Is it almost time for a one-on-one with your manager? If so, you’ll want to make sure you get the most out of your conversation, making it a productive and constructive time for both of you.
In order for your manager to help you blossom, it’s important to ask the right questions and make space to receive answers that may not be what you want to hear—but instead, what you need to hear. This will not only display how engaged you are with your job, but it can also make a big difference in how you navigate your work with clear intentions and a better sense of direction, adding deeper value to the evolution of your career.
Heading into your meeting well-prepared and anxiety-free with specific talking points in mind will help both you and your manager close the session with a clear view of how to better move forward and up—and we’re here to help with just that!
So without further ado, here are 15 questions to consider asking your boss during your next one-on-one:
- Can you tell me what’s going well?
- Can you tell me what I can improve?
- How am I doing with [this specific thing]?
- Are there any particular “soft skills” you think I need to work on?
- If I could improve one skill between this meeting and the next, which would you choose?
- What resources can I be using right now to learn and succeed?
- Who on the team needs help? How can I support them better?
- What do you wish I took more ownership of?
- Where do you think I should be focusing more of my attention?
- How can my communication be improved?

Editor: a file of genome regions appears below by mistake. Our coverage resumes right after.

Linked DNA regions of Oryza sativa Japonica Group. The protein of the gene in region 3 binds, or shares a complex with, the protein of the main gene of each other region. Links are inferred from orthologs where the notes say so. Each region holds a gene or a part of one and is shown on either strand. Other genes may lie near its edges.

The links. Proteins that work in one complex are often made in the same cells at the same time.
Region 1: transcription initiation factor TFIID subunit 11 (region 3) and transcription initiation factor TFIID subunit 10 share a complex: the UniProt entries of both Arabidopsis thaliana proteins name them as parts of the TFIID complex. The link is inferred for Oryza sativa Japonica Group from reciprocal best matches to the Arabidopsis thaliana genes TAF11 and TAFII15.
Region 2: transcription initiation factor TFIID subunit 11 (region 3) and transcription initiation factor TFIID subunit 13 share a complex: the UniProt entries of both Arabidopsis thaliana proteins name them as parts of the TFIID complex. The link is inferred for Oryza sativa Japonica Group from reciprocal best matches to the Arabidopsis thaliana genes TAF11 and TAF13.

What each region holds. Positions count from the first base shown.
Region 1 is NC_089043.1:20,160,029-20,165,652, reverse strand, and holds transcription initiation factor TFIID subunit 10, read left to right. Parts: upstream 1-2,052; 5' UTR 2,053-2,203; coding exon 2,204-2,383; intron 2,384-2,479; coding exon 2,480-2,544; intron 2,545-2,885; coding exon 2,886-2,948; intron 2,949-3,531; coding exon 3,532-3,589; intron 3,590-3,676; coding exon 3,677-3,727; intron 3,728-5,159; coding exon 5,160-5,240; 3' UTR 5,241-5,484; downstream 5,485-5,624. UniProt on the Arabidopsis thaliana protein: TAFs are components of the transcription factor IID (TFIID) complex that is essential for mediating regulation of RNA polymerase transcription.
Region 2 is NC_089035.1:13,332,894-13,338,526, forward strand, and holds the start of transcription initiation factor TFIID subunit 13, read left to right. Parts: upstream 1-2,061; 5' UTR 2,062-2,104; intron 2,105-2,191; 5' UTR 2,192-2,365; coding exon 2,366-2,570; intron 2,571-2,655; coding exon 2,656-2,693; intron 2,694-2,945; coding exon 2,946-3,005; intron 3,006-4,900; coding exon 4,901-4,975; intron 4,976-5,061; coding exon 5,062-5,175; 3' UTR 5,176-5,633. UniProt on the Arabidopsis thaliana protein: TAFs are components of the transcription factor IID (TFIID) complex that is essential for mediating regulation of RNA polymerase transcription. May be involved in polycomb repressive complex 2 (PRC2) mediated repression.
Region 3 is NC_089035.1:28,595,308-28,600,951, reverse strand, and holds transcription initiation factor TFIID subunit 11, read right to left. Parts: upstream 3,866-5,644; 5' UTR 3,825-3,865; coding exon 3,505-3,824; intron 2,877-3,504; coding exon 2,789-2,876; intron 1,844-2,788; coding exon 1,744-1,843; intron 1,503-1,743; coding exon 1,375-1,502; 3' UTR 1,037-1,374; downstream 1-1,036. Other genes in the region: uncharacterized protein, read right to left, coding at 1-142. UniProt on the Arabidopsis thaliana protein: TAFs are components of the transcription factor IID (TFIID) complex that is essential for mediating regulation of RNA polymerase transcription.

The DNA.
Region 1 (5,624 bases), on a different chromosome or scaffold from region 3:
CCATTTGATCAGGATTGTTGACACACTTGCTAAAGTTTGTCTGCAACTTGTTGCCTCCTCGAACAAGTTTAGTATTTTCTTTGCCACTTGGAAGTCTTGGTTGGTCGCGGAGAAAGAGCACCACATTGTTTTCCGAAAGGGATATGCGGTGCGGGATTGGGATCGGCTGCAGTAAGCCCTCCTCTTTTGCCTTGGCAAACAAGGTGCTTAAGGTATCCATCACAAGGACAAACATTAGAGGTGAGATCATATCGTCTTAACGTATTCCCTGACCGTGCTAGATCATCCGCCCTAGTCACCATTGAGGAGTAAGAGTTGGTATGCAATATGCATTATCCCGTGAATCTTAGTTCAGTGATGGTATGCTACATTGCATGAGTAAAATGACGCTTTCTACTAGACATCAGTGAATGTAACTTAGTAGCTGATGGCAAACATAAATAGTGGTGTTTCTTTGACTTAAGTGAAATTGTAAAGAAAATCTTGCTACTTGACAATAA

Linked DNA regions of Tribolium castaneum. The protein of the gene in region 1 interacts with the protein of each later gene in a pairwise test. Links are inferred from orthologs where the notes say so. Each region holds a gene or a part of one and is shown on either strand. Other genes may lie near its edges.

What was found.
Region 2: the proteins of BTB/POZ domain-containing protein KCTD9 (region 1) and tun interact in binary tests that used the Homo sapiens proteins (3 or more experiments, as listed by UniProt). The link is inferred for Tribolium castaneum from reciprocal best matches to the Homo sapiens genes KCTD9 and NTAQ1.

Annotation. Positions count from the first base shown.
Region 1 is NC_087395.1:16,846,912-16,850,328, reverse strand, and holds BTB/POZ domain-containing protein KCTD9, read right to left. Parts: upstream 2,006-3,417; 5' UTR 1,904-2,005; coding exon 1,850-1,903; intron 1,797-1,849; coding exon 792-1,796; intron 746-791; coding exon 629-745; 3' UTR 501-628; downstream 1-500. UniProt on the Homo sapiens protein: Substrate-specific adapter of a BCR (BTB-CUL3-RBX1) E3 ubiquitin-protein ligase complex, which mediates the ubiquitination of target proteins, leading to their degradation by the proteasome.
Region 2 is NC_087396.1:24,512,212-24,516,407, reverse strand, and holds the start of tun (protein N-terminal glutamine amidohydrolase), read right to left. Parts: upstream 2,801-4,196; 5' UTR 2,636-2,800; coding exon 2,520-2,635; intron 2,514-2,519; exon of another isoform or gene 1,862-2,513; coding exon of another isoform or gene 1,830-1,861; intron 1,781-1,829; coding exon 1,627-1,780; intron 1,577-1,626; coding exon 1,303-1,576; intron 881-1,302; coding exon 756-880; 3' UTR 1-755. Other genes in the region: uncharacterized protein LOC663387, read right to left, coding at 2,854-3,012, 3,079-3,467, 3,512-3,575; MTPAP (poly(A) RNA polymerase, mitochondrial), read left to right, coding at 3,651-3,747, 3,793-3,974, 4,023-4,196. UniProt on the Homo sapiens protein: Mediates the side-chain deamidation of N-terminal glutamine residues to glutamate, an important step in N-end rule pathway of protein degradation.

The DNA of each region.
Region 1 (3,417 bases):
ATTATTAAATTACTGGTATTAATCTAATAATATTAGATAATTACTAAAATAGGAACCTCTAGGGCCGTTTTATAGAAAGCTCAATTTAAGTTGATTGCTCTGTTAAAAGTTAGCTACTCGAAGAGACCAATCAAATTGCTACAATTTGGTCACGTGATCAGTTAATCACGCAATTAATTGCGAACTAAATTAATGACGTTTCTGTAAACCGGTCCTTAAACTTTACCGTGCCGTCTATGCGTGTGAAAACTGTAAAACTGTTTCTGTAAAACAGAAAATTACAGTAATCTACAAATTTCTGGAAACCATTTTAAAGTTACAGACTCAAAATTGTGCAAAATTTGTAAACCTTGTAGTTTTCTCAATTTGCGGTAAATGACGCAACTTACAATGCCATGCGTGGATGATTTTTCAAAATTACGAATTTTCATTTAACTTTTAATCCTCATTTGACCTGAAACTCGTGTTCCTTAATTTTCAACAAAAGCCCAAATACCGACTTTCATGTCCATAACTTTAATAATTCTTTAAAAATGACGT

- What’s worrying you most? And how can I better support you?
- What do you wish you could tell your past self when you were just starting out in your career?
- What is one book you think everyone should read?
- What's the best way to ask for your input and feedback?
- Ask a question of your choice that helps you get to know them better
Start off with knowing where you stand:
Can you tell me what’s going well?
First and foremost, it’s important to get an idea of what you’re doing right. This will serve as a nice pat on the back before you get to the more critical part of the conversation.
Besides, decades of research by Gallup has shown that employees who are aware of their strengths and use them every day are six times more likely to be engaged on the job.
Can you tell me what I can improve upon?
It should go without saying, but becoming aware of the areas that need improvement is a crucial step in helping you shift from a place of potential stagnation to a place of conscious growth.
But remember, awareness is only the first step. Check out this awesome guide on how to learn from your mistakes.
How am I doing with this specific thing?
Go ahead and get specific, don’t be afraid to dig deeper. It’s all conducive.
There may have been a past conversation about opportunities for improvement, if so, this is the perfect time to follow up on that conversation with this question. It shows that you’re being intentional and actively working on the areas that need your attention.
If this conversation hasn't happened in the past, think of something you aren't sure you're doing right or doing well, to signal that you are looking for feedback or validation about how it's going.
Are there any particular “soft skills” you think I need to work on?
Working as a part of a team isn’t just about applying your technical skill set and calling it a day. A huge part of your success will be traced back to your soft skills; this includes how you communicate and interact with colleagues, how you solve problems, how you manage your work and time, your mindset, your work ethic, and more.